The visit of the British monarchy to the American president is meant to bolster American support for Great Britain as the threat of World War II looms with Nazi Germany invading most of Europe and in fact World War II did break out three months later.

Besides the international magnitude of the time, the film centres more on the eccentric Franklin D. Roosevelt America’s president during World War II who crippled by polio resorts to having a string of extramarital affairs including one with his distant cousin Daisy and who despite his physical ailments does not let that deter him from enjoying life and running such a powerful country as the USA. Especially pertinent in the film is the after dinner discussion between the King, who suffering from a speech impediment is soon put at ease by the magnanimous and charming FDR. It shows two politically important men that despite their physical and social impediments have more in common and their strategic meeting soon eases any tension between the United States and Great Britain forging the beginning of a special relationship which is still active more than 70 years later.

Director Roger Michell’s Hyde Park on Hudson is an intriguing tale of great political leaders who are viewed through the context of their private frailties and how they triumph not just for their own countries sake but that of the enormous publicity which marked such a visit by a British Monarch and his wife on American soil, in the face of a looming World War. Soon his Royal Highness the King of England is munching on a hotdog in an American style Barbecue and is effortlessly drawn into the less stuffy social conventions of Americans on their home turf. Bill Murray (Lost in Translation) is brilliant as the charming and quite naughty FDR (with his cigarette holders and exotic stamp collection) along with Olivia Williams (The Ghost Writer) cast as the forthright Eleanor Roosevelt. Laura Linney is perfect as the awe-inspired, slightly naive Daisy who is caught in the middle of such a significant historical event.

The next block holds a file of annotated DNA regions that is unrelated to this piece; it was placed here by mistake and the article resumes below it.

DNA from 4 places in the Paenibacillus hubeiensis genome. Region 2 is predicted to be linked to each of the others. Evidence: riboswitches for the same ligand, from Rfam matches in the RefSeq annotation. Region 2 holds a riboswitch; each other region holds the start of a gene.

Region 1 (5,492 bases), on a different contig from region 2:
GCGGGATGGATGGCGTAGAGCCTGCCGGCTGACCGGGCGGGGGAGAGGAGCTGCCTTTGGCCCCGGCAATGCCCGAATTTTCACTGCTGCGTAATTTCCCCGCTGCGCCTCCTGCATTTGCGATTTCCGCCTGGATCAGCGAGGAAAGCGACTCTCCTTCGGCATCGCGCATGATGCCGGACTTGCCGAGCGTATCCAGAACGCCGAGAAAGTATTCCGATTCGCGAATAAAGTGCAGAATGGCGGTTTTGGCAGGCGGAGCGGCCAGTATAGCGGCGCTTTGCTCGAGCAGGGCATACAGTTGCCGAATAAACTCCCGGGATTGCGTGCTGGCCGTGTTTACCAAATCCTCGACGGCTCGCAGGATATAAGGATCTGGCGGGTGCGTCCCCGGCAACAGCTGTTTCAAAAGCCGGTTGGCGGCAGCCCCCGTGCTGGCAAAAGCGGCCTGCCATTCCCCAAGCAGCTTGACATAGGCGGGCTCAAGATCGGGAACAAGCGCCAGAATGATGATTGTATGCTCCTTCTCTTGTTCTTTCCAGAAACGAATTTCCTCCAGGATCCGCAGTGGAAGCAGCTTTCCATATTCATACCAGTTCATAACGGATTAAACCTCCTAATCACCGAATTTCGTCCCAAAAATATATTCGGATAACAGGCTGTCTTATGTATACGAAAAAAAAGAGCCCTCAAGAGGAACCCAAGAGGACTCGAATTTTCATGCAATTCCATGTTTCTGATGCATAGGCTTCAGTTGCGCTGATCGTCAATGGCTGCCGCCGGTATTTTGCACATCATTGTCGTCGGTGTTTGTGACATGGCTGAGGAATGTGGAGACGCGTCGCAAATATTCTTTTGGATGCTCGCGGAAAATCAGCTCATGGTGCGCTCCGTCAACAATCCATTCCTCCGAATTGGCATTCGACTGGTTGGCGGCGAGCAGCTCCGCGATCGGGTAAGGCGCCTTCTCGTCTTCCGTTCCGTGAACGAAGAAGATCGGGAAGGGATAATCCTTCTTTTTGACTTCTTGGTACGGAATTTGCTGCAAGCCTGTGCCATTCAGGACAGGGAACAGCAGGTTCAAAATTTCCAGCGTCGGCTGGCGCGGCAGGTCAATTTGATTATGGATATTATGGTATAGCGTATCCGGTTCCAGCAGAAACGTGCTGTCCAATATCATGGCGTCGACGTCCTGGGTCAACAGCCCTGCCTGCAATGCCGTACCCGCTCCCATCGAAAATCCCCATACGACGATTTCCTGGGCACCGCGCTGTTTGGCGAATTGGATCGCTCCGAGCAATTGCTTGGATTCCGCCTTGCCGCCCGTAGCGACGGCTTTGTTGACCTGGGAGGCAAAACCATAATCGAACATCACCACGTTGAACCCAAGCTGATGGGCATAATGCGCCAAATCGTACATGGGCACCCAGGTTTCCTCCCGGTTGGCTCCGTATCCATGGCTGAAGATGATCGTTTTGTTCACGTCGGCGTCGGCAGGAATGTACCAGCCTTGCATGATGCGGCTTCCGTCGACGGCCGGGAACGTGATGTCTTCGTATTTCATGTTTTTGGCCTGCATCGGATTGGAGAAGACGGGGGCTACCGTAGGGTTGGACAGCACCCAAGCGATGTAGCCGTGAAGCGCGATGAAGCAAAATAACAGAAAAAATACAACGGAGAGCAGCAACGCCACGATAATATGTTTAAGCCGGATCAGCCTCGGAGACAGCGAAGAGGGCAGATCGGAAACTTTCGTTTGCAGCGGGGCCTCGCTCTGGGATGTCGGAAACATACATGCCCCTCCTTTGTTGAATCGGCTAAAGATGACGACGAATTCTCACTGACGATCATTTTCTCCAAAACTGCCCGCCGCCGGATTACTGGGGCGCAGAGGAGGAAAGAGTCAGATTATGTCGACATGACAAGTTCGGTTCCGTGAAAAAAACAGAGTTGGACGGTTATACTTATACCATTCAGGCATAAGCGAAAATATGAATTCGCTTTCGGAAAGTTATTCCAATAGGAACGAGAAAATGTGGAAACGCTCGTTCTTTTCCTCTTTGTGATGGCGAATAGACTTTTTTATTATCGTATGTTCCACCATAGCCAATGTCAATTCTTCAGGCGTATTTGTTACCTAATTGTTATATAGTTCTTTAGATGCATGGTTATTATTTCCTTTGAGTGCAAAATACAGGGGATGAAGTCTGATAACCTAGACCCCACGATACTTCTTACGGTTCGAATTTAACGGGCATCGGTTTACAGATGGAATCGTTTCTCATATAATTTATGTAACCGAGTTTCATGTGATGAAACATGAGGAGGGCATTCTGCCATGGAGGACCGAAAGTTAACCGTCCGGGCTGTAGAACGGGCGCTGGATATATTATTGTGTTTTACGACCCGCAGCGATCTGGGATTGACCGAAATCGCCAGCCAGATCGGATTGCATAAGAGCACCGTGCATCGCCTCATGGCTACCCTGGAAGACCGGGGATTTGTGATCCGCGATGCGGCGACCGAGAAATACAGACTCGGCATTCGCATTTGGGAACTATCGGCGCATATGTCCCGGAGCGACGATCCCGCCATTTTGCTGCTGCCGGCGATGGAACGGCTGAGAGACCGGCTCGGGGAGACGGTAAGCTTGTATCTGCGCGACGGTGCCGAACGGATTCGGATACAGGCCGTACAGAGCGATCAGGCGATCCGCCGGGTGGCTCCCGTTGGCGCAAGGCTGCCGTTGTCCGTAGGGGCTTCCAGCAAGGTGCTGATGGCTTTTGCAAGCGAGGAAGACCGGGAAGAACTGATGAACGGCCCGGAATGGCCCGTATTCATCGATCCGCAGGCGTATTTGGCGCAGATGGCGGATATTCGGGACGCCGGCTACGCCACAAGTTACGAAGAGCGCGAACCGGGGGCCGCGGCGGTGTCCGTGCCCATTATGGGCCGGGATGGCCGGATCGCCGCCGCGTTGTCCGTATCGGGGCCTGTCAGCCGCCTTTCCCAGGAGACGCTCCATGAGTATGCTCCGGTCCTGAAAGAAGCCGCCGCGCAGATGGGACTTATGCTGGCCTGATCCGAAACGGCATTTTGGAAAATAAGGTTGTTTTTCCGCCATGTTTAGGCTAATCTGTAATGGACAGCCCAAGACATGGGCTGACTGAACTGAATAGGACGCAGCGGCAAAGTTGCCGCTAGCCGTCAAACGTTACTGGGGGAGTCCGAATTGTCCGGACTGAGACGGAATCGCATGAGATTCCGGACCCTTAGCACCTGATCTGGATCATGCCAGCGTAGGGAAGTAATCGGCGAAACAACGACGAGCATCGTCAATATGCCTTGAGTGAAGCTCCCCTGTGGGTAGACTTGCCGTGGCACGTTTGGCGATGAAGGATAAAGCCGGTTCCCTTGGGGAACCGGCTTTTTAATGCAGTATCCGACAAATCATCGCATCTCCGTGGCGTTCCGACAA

Beautifully filmed as a period piece, if a tad dark in some scenes, but a fun and interesting comedy serving as a comparison of the differences between British and American cultures and social customs reminiscent of some of the best Merchant Ivory films which are unfortunately no longer made. Recommended!

Film Directors & Festivals